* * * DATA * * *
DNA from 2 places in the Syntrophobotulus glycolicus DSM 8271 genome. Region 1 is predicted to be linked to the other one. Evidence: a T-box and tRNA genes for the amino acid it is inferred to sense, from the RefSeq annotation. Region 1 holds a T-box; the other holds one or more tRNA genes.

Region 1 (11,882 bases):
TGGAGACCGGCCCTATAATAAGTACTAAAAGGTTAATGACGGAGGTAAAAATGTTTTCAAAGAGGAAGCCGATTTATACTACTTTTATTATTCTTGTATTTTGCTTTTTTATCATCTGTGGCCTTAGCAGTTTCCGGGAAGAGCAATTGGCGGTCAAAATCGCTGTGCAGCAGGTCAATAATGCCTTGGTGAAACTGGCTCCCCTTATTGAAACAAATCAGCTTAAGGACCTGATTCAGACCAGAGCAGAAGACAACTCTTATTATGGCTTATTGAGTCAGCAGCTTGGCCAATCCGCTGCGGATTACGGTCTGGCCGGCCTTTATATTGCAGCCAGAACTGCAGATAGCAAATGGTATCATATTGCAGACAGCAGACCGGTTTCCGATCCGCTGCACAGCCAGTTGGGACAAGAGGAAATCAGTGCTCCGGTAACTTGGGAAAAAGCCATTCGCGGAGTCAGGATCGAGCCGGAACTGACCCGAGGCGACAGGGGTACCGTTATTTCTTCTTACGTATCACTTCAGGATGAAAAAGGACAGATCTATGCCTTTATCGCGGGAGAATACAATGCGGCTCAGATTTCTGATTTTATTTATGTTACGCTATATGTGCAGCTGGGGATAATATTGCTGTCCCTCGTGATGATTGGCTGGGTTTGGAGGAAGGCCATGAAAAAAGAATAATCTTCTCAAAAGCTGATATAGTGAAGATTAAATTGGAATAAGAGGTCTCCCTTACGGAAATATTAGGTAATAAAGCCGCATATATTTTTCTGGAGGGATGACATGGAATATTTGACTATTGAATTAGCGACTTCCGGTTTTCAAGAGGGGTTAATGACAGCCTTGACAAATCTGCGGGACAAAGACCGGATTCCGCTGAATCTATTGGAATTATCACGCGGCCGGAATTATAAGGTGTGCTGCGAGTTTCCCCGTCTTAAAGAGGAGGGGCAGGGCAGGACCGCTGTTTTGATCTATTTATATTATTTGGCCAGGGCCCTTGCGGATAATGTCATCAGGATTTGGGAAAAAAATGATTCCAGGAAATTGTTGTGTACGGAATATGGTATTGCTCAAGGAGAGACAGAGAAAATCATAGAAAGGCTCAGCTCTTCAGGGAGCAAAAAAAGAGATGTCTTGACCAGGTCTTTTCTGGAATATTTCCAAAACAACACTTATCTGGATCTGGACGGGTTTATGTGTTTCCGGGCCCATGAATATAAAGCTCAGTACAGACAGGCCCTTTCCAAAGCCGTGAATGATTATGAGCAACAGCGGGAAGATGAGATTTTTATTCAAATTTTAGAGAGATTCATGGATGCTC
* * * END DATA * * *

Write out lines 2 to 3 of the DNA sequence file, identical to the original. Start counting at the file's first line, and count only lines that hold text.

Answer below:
Region 1 (11,882 bases):
TGGAGACCGGCCCTATAATAAGTACTAAAAGGTTAATGACGGAGGTAAAAATGTTTTCAAAGAGGAAGCCGATTTATACTACTTTTATTATTCTTGTATTTTGCTTTTTTATCATCTGTGGCCTTAGCAGTTTCCGGGAAGAGCAATTGGCGGTCAAAATCGCTGTGCAGCAGGTCAATAATGCCTTGGTGAAACTGGCTCCCCTTATTGAAACAAATCAGCTTAAGGACCTGATTCAGACCAGAGCAGAAGACAACTCTTATTATGGCTTATTGAGTCAGCAGCTTGGCCAATCCGCTGCGGATTACGGTCTGGCCGGCCTTTATATTGCAGCCAGAACTGCAGATAGCAAATGGTATCATATTGCAGACAGCAGACCGGTTTCCGATCCGCTGCACAGCCAGTTGGGACAAGAGGAAATCAGTGCTCCGGTAACTTGGGAAAAAGCCATTCGCGGAGTCAGGATCGAGCCGGAACTGACCCGAGGCGACAGGGGTACCGTTATTTCTTCTTACGTATCACTTCAGGATGAAAAAGGACAGATCTATGCCTTTATCGCGGGAGAATACAATGCGGCTCAGATTTCTGATTTTATTTATGTTACGCTATATGTGCAGCTGGGGATAATATTGCTGTCCCTCGTGATGATTGGCTGGGTTTGGAGGAAGGCCATGAAAAAAGAATAATCTTCTCAAAAGCTGATATAGTGAAGATTAAATTGGAATAAGAGGTCTCCCTTACGGAAATATTAGGTAATAAAGCCGCATATATTTTTCTGGAGGGATGACATGGAATATTTGACTATTGAATTAGCGACTTCCGGTTTTCAAGAGGGGTTAATGACAGCCTTGACAAATCTGCGGGACAAAGACCGGATTCCGCTGAATCTATTGGAATTATCACGCGGCCGGAATTATAAGGTGTGCTGCGAGTTTCCCCGTCTTAAAGAGGAGGGGCAGGGCAGGACCGCTGTTTTGATCTATTTATATTATTTGGCCAGGGCCCTTGCGGATAATGTCATCAGGATTTGGGAAAAAAATGATTCCAGGAAATTGTTGTGTACGGAATATGGTATTGCTCAAGGAGAGACAGAGAAAATCATAGAAAGGCTCAGCTCTTCAGGGAGCAAAAAAAGAGATGTCTTGACCAGGTCTTTTCTGGAATATTTCCAAAACAACACTTATCTGGATCTGGACGGGTTTATGTGTTTCCGGGCCCATGAATATAAAGCTCAGTACAGACAGGCCCTTTCCAAAGCCGTGAATGATTATGAGCAACAGCGGGAAGATGAGATTTTTATTCAAATTTTAGAGAGATTCATGGATGCTC